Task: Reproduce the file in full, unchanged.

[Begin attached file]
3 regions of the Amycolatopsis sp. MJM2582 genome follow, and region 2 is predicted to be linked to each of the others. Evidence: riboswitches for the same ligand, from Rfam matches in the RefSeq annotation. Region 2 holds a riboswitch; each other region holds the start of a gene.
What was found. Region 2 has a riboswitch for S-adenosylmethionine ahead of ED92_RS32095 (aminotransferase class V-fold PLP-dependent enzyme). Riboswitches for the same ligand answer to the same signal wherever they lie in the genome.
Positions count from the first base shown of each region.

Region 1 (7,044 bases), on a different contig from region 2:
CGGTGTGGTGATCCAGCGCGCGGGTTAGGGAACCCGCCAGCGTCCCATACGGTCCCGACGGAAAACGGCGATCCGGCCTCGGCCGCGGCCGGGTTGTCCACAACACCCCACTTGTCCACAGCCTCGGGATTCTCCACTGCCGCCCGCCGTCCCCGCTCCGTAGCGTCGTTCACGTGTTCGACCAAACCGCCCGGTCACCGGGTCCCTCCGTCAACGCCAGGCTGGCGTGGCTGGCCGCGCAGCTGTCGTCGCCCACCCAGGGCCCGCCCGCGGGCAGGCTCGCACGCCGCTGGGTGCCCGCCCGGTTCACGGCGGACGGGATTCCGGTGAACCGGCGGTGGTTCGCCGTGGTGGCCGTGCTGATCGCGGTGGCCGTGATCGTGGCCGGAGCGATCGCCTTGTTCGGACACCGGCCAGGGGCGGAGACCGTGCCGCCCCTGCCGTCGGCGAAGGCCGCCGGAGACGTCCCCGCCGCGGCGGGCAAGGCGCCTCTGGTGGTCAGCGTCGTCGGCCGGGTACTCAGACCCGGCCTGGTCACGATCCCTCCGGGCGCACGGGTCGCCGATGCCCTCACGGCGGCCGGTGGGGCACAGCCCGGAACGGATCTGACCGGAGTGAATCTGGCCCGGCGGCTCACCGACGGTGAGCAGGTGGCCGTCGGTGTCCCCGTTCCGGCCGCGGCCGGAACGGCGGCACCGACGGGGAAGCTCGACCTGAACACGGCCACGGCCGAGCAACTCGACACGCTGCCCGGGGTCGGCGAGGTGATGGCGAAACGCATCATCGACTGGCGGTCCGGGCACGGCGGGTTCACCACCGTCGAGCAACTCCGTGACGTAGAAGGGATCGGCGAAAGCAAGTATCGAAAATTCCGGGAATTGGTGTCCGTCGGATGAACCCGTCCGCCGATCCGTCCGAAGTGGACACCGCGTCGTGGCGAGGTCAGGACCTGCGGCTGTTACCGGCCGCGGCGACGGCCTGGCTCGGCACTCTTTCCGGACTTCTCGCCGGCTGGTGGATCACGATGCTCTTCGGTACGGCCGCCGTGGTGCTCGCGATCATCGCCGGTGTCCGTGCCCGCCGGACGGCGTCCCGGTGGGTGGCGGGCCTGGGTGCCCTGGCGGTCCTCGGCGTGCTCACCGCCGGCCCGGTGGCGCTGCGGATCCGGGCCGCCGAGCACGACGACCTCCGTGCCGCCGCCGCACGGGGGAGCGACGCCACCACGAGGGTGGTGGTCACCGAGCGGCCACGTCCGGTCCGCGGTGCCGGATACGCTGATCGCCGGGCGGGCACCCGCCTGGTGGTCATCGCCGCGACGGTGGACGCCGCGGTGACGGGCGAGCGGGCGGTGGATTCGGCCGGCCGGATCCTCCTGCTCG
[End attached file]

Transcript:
3 regions of the Amycolatopsis sp. MJM2582 genome follow, and region 2 is predicted to be linked to each of the others. Evidence: riboswitches for the same ligand, from Rfam matches in the RefSeq annotation. Region 2 holds a riboswitch; each other region holds the start of a gene.
What was found. Region 2 has a riboswitch for S-adenosylmethionine ahead of ED92_RS32095 (aminotransferase class V-fold PLP-dependent enzyme). Riboswitches for the same ligand answer to the same signal wherever they lie in the genome.
Positions count from the first base shown of each region.

Region 1 (7,044 bases), on a different contig from region 2:
CGGTGTGGTGATCCAGCGCGCGGGTTAGGGAACCCGCCAGCGTCCCATACGGTCCCGACGGAAAACGGCGATCCGGCCTCGGCCGCGGCCGGGTTGTCCACAACACCCCACTTGTCCACAGCCTCGGGATTCTCCACTGCCGCCCGCCGTCCCCGCTCCGTAGCGTCGTTCACGTGTTCGACCAAACCGCCCGGTCACCGGGTCCCTCCGTCAACGCCAGGCTGGCGTGGCTGGCCGCGCAGCTGTCGTCGCCCACCCAGGGCCCGCCCGCGGGCAGGCTCGCACGCCGCTGGGTGCCCGCCCGGTTCACGGCGGACGGGATTCCGGTGAACCGGCGGTGGTTCGCCGTGGTGGCCGTGCTGATCGCGGTGGCCGTGATCGTGGCCGGAGCGATCGCCTTGTTCGGACACCGGCCAGGGGCGGAGACCGTGCCGCCCCTGCCGTCGGCGAAGGCCGCCGGAGACGTCCCCGCCGCGGCGGGCAAGGCGCCTCTGGTGGTCAGCGTCGTCGGCCGGGTACTCAGACCCGGCCTGGTCACGATCCCTCCGGGCGCACGGGTCGCCGATGCCCTCACGGCGGCCGGTGGGGCACAGCCCGGAACGGATCTGACCGGAGTGAATCTGGCCCGGCGGCTCACCGACGGTGAGCAGGTGGCCGTCGGTGTCCCCGTTCCGGCCGCGGCCGGAACGGCGGCACCGACGGGGAAGCTCGACCTGAACACGGCCACGGCCGAGCAACTCGACACGCTGCCCGGGGTCGGCGAGGTGATGGCGAAACGCATCATCGACTGGCGGTCCGGGCACGGCGGGTTCACCACCGTCGAGCAACTCCGTGACGTAGAAGGGATCGGCGAAAGCAAGTATCGAAAATTCCGGGAATTGGTGTCCGTCGGATGAACCCGTCCGCCGATCCGTCCGAAGTGGACACCGCGTCGTGGCGAGGTCAGGACCTGCGGCTGTTACCGGCCGCGGCGACGGCCTGGCTCGGCACTCTTTCCGGACTTCTCGCCGGCTGGTGGATCACGATGCTCTTCGGTACGGCCGCCGTGGTGCTCGCGATCATCGCCGGTGTCCGTGCCCGCCGGACGGCGTCCCGGTGGGTGGCGGGCCTGGGTGCCCTGGCGGTCCTCGGCGTGCTCACCGCCGGCCCGGTGGCGCTGCGGATCCGGGCCGCCGAGCACGACGACCTCCGTGCCGCCGCCGCACGGGGGAGCGACGCCACCACGAGGGTGGTGGTCACCGAGCGGCCACGTCCGGTCCGCGGTGCCGGATACGCTGATCGCCGGGCGGGCACCCGCCTGGTGGTCATCGCCGCGACGGTGGACGCCGCGGTGACGGGCGAGCGGGCGGTGGATTCGGCCGGCCGGATCCTCCTGCTCG